queries, while a live grid supports updates. An efficient cloning technique that exploits the memcpy system call is used to maintain the static grid.
An empirical study conducted with three modern processors finds that very frequent cloning, on the order of tens of milliseconds,
is feasible, that the proposal scales linearly with the number of hardware threads, and that it significantly outperforms
the previous state-of-the-art approach in terms of update throughput and query freshness.
[show abstract][hide abstract] ABSTRACT: Location-Based Services (LBSs) constitutes one of the most popular classes of mobile services. However, while current LBSs typically target outdoor settings, we lead large parts of our lives indoors. The availability of easy-to-use and low-cost indoor positioning services is essential in also enabling indoor LBSs. Existing indoor positioning services typically use a single technology such as Wi-Fi, RFID or Bluetooth. Wi-Fi based indoor positioning is relatively easy to deploy, but does often not offer good positioning accuracy. In contrast, the use of RFID or Bluetooth for positioning requires considerable investments in equipment in order to ensure good positioning accuracy. Motivated by these observations, we propose a hybrid approach to indoor positioning. In particular, we introduce Bluetooth hotspots into an indoor space with an existing Wi-Fi infrastructure such that better positioning is achieved than what can be achieved by each technology in isolation. We design a flexible and extensible system architecture with an effective online position estimation algorithm for the hybrid system. The system is evaluated empirically in the building of our department. The results show that the hybrid approach improves positioning accuracy markedly.
Mobile Data Management (MDM), 2011 12th IEEE International Conference on; 07/2011
[show abstract][hide abstract] ABSTRACT: An online Route Planning Service (RPS) computes a route from one location to another. Current RPSs such as Google Maps require the use of precise locations. However, some users may not want to disclose their source and destination locations due to privacy concerns. An approach that supplies fake locations to an existing service incurs a substantial loss of quality of service, and the service may well return a result that may be not helpful to the user. We propose a solution that is able to return accurate route planning results when source and destination regions are used in order to achieve privacy. The solution re-uses a standard online RPS rather than replicate this functionality, and it needs no trusted third party. The solution is able to compute the exact results without leaking of the exact locations to the RPS or un-trusted parties. In addition, we provide heuristics that reduce the number of times that the RPS needs to be queried, and we also describe how the accuracy and privacy requirements can be relaxed to achieve better performance. An empirical study offers insight into key properties of the approach.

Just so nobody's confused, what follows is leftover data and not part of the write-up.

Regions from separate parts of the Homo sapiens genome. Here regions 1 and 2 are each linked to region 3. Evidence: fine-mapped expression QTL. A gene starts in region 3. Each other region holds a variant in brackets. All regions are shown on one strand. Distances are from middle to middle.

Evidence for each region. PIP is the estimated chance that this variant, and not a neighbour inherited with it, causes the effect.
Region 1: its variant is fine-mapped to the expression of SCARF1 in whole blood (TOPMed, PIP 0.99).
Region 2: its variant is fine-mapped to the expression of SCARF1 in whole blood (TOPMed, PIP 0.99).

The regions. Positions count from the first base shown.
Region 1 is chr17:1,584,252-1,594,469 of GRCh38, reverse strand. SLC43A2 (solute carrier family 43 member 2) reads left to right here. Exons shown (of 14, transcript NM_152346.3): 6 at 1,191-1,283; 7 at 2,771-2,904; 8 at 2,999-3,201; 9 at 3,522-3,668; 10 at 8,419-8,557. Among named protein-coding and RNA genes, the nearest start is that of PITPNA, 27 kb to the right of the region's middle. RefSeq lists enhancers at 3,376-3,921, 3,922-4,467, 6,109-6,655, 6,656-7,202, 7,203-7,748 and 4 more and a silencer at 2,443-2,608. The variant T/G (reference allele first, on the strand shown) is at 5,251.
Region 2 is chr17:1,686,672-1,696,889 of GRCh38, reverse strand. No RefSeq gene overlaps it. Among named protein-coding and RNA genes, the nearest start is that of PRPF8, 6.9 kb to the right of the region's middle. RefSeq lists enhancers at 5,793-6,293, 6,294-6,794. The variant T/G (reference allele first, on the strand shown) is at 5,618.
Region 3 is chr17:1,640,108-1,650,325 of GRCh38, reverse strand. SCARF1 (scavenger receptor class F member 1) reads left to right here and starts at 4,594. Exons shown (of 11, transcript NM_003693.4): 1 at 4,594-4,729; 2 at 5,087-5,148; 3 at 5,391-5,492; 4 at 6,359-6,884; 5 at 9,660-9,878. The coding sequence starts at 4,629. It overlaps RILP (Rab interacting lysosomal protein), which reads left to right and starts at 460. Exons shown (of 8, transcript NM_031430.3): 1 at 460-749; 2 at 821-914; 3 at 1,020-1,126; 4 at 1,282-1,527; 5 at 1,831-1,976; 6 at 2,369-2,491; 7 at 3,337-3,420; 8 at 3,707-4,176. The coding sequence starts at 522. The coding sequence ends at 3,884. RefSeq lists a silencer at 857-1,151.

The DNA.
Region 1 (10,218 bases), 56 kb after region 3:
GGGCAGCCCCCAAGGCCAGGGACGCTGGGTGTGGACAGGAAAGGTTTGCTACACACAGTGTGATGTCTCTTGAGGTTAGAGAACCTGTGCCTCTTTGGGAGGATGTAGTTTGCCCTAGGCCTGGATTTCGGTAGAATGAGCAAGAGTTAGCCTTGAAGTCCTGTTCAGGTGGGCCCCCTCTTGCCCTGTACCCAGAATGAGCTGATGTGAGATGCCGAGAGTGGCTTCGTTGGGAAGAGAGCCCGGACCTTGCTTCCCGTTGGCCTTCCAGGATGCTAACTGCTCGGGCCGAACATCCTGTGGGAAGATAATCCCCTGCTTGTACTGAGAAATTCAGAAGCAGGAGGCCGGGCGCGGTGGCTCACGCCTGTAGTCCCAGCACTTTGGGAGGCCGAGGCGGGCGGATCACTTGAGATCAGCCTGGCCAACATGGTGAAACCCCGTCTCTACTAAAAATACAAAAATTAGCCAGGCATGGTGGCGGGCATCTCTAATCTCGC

Mobile Data Management (MDM), 2011 12th IEEE International Conference on; 07/2011
[show abstract][hide abstract] ABSTRACT: Geo-social networks (GeoSNs) provide context-aware services that help associate location with users and content. The proliferation of GeoSNs indicates that they're rapidly attracting users. GeoSNs currently offer different types of services, including photo sharing, friend tracking, and "check-ins." However, this ability to reveal users' locations causes new privacy threats, which in turn call for new privacy-protection methods. The authors study four privacy aspects central to these social networks - location, absence, co-location, and identity privacy - and describe possible means of protecting privacy in these circumstances.
IEEE Internet Computing 07/2011; · 2.04 Impact Factor
[show abstract][hide abstract] ABSTRACT: To facilitate a variety of applications, positioning systems are deployed in indoor settings. For example, Bluetooth and RFID positioning are deployed in airports to support real-time monitoring of delays as well as off-line flow and space usage analyses. Such deployments generate large collections of tracking data. Like in other data management applications, joins are indispensable in this setting. However, joins on indoor tracking data call for novel techniques that take into account the limited capabilities of the positioning systems as well as the specifics of indoor spaces. This paper proposes and studies probabilistic, spatio-temporal joins on historical indoor tracking data. Two meaningful types of join are defined. They return object pairs that satisfy spatial join predicates either at a time point or during a time interval. The predicates considered include “same X,” where X is a semantic region such as a room or hallway. Based on an analysis on the uncertainty inherent to indoor tracking data, effective join probabilities are formalized and evaluated for object pairs. Efficient two-phase hash-based algorithms are proposed for the point and interval joins. In a filter-and-refine framework, an R-tree variant is proposed that facilitates the retrieval of join candidates, and pruning rules are supplied that eliminate candidate pairs that do not qualify. An empirical study on both synthetic and real data shows that the proposed techniques are efficient and scalable.
Data Engineering (ICDE), 2011 IEEE 27th International Conference on; 05/2011
[show abstract][hide abstract] ABSTRACT: Equal access to public information and services for all is an essential part of the United Nations (UN) Declaration of Human Rights. Today, the Web plays an important role in providing information and services to citizens. Unfortunately, many government Web sites are poorly designed and have accessibility barriers that prevent people with disabilities from using them. This article combines current Web accessibility benchmarking methodologies with a sound strategy for comparing Web accessibility among countries and continents. Furthermore, the article presents the first global analysis of the Web accessibility of 192 United Nation Member States made publically available. The article also identifies common properties of Member States that have accessible and inaccessible Web sites and shows that implementing antidisability discrimination laws is highly beneficial for the accessibility of Web sites, while signing the UN Rights and Dignity of Persons with Disabilities has had no such effect yet. The article demonstrates that, despite the commonly held assumption to the contrary, mature, high-quality Web sites are more accessible than lower quality ones. Moreover, Web accessibility conformance claims by Web site owners are generally exaggerated.